An Interview with Ric Edelman - Is High Cost Indexing an Oxymoron?

Last Updated Nov 6, 2009 10:43 AM EST

A couple recently came to me with a portfolio managed by Edelman Financial. The portfolio was built using low cost passive funds from DFA, iShares, and Vanguard, which was all good. What wasn't good was that they were paying 1.79 percent in annual fees to Edelman. Doesn't this defeat the very purpose of indexing? So I spoke to founder, Ric Edelman, about his practice.

A little background
Edelman is the best-selling author of such books as Rescue Your Money, and was recently named the top independent investment advisor by Barron's. Edelman explained how his firm differentiates itself, which included:
  • Providing consistency without a cookie cutter approach.
  • Scalability by reaching small investors and giving discounts to large portfolios.
I challenged him on his firm's anti-cookie cutter position by noting this client had the same allocations in their IRA account as in their taxable account. He agreed that asset location was important, and noted his advisers do consider it.

The average size of a portfolio at Edelman Financial is about $350,000, and he clearly does cater to smaller portfolios.

A change in attitude
In reviewing this couple's Edelman portfolio, I couldn't help but notice this passive indexing portfolio was quite a change from the advice contained in some of his earlier books, which criticized index investing. Edelman stated this change came about from the mutual fund scandal and his subsequent revelation that active managers were not adding value.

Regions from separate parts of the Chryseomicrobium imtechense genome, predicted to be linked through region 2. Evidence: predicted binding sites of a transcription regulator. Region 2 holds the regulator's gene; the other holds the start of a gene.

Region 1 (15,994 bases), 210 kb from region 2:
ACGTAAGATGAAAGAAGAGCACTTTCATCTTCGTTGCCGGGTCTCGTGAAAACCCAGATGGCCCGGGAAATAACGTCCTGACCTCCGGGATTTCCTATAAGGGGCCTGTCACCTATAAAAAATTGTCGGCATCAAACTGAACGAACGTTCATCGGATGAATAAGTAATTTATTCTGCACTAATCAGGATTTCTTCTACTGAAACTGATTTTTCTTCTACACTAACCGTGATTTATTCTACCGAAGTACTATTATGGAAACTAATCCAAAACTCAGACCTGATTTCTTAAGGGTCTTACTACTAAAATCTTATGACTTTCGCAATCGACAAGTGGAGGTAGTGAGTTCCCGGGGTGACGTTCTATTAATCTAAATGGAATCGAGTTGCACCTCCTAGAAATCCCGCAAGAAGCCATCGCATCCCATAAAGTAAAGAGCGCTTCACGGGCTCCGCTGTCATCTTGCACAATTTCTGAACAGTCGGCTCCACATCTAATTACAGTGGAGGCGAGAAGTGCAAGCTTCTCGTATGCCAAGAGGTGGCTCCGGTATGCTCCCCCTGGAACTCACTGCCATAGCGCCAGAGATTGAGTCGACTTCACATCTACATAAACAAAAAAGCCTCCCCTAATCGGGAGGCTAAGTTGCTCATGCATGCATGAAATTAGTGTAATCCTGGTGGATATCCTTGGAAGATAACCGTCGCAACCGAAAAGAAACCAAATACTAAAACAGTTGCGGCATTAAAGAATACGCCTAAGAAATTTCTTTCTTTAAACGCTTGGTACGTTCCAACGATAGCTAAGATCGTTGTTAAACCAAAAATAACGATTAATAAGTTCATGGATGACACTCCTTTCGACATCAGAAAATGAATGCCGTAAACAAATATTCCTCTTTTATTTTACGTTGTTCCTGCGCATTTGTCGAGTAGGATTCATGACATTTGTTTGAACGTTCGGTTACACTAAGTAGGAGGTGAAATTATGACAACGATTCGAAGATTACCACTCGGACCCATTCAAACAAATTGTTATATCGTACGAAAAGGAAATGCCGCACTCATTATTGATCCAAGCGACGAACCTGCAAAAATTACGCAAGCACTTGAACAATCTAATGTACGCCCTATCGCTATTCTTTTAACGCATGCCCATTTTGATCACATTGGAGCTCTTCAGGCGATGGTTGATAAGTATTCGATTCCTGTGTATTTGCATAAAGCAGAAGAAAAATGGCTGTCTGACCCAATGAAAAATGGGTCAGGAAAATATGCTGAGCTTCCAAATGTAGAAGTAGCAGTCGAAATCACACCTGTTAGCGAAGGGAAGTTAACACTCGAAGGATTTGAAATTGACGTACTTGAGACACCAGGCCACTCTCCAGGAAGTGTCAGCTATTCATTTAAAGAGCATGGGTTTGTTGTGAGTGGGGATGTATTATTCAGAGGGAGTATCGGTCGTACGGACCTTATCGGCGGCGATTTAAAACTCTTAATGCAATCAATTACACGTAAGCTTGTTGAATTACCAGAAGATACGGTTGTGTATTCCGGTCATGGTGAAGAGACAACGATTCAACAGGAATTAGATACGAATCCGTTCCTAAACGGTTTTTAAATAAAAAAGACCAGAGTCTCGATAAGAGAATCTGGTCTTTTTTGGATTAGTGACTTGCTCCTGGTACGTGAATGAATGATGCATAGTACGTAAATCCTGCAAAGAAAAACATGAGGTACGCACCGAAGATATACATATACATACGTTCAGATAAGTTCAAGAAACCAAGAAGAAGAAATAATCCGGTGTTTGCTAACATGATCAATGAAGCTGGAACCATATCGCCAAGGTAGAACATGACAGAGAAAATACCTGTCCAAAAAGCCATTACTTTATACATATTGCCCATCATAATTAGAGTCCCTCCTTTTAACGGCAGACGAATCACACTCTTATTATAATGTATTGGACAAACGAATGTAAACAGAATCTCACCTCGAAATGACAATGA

The price of advice
But is 1.79 percent annually on top of the underlying fund fees defeating the purpose of indexing? Edelman's web site has a paper entitled Do You Really Know the True Cost of Your Advisor? In the paper, he compares his total fees on a $250,000 portfolio (including the fund fees) of 2.29 percent to his estimate of an average advisor portfolio of 4.01 percent. He looks pretty good by comparison.

So I asked Edelman: If a balanced portfolio earns about 3.5 percent annually above inflation, isn't the investor giving up most of that real return? There was a little hesitation before Edelman answered that the consumer was getting far more than investment management for that fee. They were also getting financial planning advice outside of their investment portfolio, such as getting the right mortgage, college planning, and other services. He added that he accepts accounts with as little as $50,000.

Testing the quality of financial advice
I can't speak for any of Edelman's other clients, but the couple that came to me had a mortgage and some other debt that was at a much higher rate than their cash and bonds in the Edelman account were earning, after fees. Edelman's site has a column on it entitled Ten Great Reasons to Carry a Big Long Mortgage. While the piece was several years old, Edelman surprised me by saying he now believes this more than ever.